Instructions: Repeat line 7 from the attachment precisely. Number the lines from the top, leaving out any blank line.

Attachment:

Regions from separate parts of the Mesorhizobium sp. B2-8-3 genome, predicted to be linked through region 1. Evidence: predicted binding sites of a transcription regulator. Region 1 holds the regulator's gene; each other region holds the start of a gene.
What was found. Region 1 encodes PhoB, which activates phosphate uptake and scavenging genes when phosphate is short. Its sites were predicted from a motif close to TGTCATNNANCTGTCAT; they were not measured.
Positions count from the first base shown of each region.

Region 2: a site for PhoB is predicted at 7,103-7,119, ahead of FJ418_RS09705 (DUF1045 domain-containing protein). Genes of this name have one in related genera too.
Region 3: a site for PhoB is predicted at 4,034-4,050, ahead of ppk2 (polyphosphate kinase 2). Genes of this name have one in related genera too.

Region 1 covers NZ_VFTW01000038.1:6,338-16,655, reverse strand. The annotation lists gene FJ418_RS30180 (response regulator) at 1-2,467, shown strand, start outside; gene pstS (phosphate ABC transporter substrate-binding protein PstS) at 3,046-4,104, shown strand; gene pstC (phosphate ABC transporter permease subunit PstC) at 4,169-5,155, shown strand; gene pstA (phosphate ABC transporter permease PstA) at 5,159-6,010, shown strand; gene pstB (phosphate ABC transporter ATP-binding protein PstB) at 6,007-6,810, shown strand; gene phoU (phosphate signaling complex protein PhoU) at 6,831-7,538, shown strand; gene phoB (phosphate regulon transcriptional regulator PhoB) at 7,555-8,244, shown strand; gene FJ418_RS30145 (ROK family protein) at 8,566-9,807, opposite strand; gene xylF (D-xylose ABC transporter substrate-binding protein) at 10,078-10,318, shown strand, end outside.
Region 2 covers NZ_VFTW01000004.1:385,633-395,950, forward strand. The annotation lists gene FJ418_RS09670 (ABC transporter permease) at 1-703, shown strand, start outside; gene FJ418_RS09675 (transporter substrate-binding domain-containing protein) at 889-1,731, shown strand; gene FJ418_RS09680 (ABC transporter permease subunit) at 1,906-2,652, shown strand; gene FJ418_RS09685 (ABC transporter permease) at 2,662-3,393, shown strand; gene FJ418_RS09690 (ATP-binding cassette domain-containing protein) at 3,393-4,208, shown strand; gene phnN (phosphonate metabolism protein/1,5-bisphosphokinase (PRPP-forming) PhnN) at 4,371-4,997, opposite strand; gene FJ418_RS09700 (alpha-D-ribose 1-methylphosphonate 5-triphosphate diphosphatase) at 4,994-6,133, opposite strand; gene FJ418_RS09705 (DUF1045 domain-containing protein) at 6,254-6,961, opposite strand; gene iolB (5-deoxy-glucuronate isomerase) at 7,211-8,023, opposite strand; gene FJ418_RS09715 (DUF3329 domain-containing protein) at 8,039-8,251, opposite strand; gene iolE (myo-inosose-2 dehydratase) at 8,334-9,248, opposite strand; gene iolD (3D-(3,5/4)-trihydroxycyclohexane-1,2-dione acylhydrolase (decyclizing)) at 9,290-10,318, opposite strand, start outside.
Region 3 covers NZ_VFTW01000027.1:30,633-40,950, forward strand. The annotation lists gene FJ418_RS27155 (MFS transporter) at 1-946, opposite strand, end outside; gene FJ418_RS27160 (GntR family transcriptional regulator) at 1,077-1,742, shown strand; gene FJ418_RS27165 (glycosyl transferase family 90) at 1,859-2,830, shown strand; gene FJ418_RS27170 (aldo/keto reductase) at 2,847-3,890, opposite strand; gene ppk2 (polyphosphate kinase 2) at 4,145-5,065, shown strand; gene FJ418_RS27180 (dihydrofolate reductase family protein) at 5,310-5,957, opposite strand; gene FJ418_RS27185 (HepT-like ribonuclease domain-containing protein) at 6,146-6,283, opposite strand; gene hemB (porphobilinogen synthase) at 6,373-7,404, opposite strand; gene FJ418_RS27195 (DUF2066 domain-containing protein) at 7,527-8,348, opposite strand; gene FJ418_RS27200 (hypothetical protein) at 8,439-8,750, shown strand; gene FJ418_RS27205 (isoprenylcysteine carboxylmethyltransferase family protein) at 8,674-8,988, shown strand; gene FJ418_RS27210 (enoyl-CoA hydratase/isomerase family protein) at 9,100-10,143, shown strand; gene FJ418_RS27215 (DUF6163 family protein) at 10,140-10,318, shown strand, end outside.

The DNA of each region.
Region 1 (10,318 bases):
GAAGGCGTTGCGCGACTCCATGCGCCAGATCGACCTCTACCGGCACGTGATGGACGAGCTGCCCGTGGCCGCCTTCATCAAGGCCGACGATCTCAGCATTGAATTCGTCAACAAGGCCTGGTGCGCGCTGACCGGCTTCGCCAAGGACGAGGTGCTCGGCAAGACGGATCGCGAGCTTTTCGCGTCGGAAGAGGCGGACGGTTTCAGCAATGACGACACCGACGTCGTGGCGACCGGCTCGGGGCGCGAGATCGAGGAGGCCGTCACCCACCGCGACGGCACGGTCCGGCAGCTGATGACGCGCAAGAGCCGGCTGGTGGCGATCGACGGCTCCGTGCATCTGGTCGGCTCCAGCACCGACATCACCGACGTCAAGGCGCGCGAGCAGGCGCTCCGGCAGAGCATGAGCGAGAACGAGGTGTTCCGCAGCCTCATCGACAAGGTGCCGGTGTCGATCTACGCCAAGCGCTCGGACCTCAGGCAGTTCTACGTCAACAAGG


Region 2 covers NZ_VFTW01000004.1:385,633-395,950, forward strand. The annotation lists gene FJ418_RS09670 (ABC transporter permease) at 1-703, shown strand, start outside; gene FJ418_RS09675 (transporter substrate-binding domain-containing protein) at 889-1,731, shown strand; gene FJ418_RS09680 (ABC transporter permease subunit) at 1,906-2,652, shown strand; gene FJ418_RS09685 (ABC transporter permease) at 2,662-3,393, shown strand; gene FJ418_RS09690 (ATP-binding cassette domain-containing protein) at 3,393-4,208, shown strand; gene phnN (phosphonate metabolism protein/1,5-bisphosphokinase (PRPP-forming) PhnN) at 4,371-4,997, opposite strand; gene FJ418_RS09700 (alpha-D-ribose 1-methylphosphonate 5-triphosphate diphosphatase) at 4,994-6,133, opposite strand; gene FJ418_RS09705 (DUF1045 domain-containing protein) at 6,254-6,961, opposite strand; gene iolB (5-deoxy-glucuronate isomerase) at 7,211-8,023, opposite strand; gene FJ418_RS09715 (DUF3329 domain-containing protein) at 8,039-8,251, opposite strand; gene iolE (myo-inosose-2 dehydratase) at 8,334-9,248, opposite strand; gene iolD (3D-(3,5/4)-trihydroxycyclohexane-1,2-dione acylhydrolase (decyclizing)) at 9,290-10,318, opposite strand, start outside.